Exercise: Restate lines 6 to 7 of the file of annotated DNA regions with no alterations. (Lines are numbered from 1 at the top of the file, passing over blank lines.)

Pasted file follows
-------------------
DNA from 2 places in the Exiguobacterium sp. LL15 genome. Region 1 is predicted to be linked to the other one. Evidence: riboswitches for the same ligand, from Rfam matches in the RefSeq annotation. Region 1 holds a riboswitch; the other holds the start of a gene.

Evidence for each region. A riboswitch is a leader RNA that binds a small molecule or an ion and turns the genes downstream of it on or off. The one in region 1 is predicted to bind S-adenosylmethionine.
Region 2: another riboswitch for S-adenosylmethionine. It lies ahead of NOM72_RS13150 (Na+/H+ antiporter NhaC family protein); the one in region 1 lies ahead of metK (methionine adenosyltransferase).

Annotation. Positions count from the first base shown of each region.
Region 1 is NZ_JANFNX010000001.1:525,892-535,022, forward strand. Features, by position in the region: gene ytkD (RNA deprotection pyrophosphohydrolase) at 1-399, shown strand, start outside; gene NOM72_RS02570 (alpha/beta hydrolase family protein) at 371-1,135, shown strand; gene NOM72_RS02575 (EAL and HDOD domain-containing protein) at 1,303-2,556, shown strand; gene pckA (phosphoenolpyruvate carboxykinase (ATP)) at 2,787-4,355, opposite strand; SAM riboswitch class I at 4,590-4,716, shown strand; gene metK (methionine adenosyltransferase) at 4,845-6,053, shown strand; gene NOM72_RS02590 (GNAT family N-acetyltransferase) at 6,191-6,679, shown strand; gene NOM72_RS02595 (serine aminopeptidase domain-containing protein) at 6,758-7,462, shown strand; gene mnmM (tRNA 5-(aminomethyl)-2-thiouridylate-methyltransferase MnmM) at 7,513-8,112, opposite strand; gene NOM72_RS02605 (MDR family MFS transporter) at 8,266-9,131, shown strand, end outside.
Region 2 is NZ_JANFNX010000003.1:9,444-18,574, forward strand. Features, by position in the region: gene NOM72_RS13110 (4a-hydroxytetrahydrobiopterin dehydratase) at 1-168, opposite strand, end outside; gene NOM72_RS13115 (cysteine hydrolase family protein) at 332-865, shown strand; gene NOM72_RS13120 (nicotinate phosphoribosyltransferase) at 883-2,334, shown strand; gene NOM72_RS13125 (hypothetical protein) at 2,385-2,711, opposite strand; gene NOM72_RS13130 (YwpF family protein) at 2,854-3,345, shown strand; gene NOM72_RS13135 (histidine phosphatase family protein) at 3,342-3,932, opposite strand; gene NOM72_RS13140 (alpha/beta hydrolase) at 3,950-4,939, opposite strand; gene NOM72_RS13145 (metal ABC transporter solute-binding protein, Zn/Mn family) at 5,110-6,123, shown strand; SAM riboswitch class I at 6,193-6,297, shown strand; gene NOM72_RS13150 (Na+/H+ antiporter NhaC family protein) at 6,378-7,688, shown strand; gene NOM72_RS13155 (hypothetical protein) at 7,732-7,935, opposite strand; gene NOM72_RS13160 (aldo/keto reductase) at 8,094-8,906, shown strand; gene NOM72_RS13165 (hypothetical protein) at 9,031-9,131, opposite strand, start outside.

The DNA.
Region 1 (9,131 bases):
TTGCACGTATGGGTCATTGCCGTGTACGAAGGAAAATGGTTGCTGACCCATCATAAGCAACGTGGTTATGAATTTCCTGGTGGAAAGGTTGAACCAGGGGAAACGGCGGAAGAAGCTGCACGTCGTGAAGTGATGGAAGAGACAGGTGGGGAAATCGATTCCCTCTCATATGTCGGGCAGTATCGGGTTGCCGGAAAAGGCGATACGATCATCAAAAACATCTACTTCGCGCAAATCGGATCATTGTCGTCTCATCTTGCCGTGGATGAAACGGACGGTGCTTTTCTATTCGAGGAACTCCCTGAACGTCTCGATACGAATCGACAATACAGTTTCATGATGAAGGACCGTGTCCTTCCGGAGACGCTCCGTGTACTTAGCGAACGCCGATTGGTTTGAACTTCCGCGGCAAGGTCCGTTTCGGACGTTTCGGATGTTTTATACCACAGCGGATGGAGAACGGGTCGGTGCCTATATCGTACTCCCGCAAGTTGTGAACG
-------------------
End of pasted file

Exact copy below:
Region 2 is NZ_JANFNX010000003.1:9,444-18,574, forward strand. Features, by position in the region: gene NOM72_RS13110 (4a-hydroxytetrahydrobiopterin dehydratase) at 1-168, opposite strand, end outside; gene NOM72_RS13115 (cysteine hydrolase family protein) at 332-865, shown strand; gene NOM72_RS13120 (nicotinate phosphoribosyltransferase) at 883-2,334, shown strand; gene NOM72_RS13125 (hypothetical protein) at 2,385-2,711, opposite strand; gene NOM72_RS13130 (YwpF family protein) at 2,854-3,345, shown strand; gene NOM72_RS13135 (histidine phosphatase family protein) at 3,342-3,932, opposite strand; gene NOM72_RS13140 (alpha/beta hydrolase) at 3,950-4,939, opposite strand; gene NOM72_RS13145 (metal ABC transporter solute-binding protein, Zn/Mn family) at 5,110-6,123, shown strand; SAM riboswitch class I at 6,193-6,297, shown strand; gene NOM72_RS13150 (Na+/H+ antiporter NhaC family protein) at 6,378-7,688, shown strand; gene NOM72_RS13155 (hypothetical protein) at 7,732-7,935, opposite strand; gene NOM72_RS13160 (aldo/keto reductase) at 8,094-8,906, shown strand; gene NOM72_RS13165 (hypothetical protein) at 9,031-9,131, opposite strand, start outside.

The DNA.